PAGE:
Alexis continues to struggle with her character flaws but growth is on the horizon, I promise! I know some readers are annoyed by characters who take too long to start behaving in a manner that we see fitting, but I believe Alender has portrayed an accurate representation of the effort and emotion that goes into seeing one's flaws and attempting to fix them. That said, I was very happy when Alexis finally begins to trust other people and, eventually, herself. And then there is Lydia. Despite her trying to kill all the member of the Sunshine club in From Bad to Cursed, I always liked Lydia. I was very happy to see her return and even more happy to see her role advance from background lurker to strong supporting character. Lydia has a way with snarky remarks and reminds me that even the prickliest of teenagers can be hiding a real strength of character beneath.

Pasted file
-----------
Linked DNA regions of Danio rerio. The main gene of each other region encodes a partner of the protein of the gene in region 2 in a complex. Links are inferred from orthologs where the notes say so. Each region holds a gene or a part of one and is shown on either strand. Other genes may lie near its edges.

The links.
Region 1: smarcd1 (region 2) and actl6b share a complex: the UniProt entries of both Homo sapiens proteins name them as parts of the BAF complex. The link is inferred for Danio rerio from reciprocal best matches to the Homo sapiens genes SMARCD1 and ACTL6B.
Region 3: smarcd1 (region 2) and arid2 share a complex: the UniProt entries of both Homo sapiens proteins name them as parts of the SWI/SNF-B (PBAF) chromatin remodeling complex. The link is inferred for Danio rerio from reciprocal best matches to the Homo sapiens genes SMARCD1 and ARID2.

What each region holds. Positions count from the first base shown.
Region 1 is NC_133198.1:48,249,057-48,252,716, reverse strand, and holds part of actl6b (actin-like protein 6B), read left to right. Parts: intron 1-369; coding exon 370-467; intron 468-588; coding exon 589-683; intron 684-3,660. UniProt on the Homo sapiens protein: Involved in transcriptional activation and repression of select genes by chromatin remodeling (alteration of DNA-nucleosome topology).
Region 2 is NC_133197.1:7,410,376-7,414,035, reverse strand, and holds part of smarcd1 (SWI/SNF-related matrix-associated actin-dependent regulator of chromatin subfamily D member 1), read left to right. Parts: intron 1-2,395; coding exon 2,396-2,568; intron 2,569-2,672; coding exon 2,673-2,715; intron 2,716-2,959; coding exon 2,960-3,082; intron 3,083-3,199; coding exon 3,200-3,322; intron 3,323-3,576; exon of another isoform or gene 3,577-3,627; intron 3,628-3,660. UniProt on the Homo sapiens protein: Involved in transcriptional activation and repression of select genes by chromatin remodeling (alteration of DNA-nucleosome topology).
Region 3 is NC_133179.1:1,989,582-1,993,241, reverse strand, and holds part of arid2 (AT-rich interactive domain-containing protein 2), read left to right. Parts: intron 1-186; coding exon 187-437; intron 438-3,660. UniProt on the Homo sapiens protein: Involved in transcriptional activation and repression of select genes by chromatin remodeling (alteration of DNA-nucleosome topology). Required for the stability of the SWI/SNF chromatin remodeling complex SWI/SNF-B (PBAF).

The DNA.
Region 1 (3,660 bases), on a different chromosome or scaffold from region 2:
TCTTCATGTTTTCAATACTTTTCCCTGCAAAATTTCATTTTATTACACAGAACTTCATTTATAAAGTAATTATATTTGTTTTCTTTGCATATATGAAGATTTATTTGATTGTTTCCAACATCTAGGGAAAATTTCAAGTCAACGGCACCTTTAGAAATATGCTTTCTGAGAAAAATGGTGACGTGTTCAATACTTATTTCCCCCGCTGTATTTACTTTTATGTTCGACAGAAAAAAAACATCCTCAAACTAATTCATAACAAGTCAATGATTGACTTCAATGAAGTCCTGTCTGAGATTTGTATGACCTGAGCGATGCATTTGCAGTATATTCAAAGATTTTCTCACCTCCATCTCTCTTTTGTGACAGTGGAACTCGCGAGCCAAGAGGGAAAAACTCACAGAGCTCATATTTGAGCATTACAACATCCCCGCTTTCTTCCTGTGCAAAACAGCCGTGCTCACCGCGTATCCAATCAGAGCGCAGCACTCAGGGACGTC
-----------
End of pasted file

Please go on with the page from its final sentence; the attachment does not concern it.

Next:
Katie Alender manages to create a plot with an exciting blend of low build and high action. Chilling moments are interspersed with emotional breakdowns and relationship building. The intricacies of the story are slowly revealed and begin to knit together to create an ending that incredibly satisfying for those of us who have read and loved this series and these characters (even Alexis). I am sad to see it end, but happy that it did so on a high note. I cannot wait to see will flow from Mrs. Alender's pen next.
Age: 13 and up Gender: Female, though not strictly. Sex: Kissing Violence: Death by falling, Attempted murder/suicide Inappropriate Language: None Substance Abuse: Some underage drinking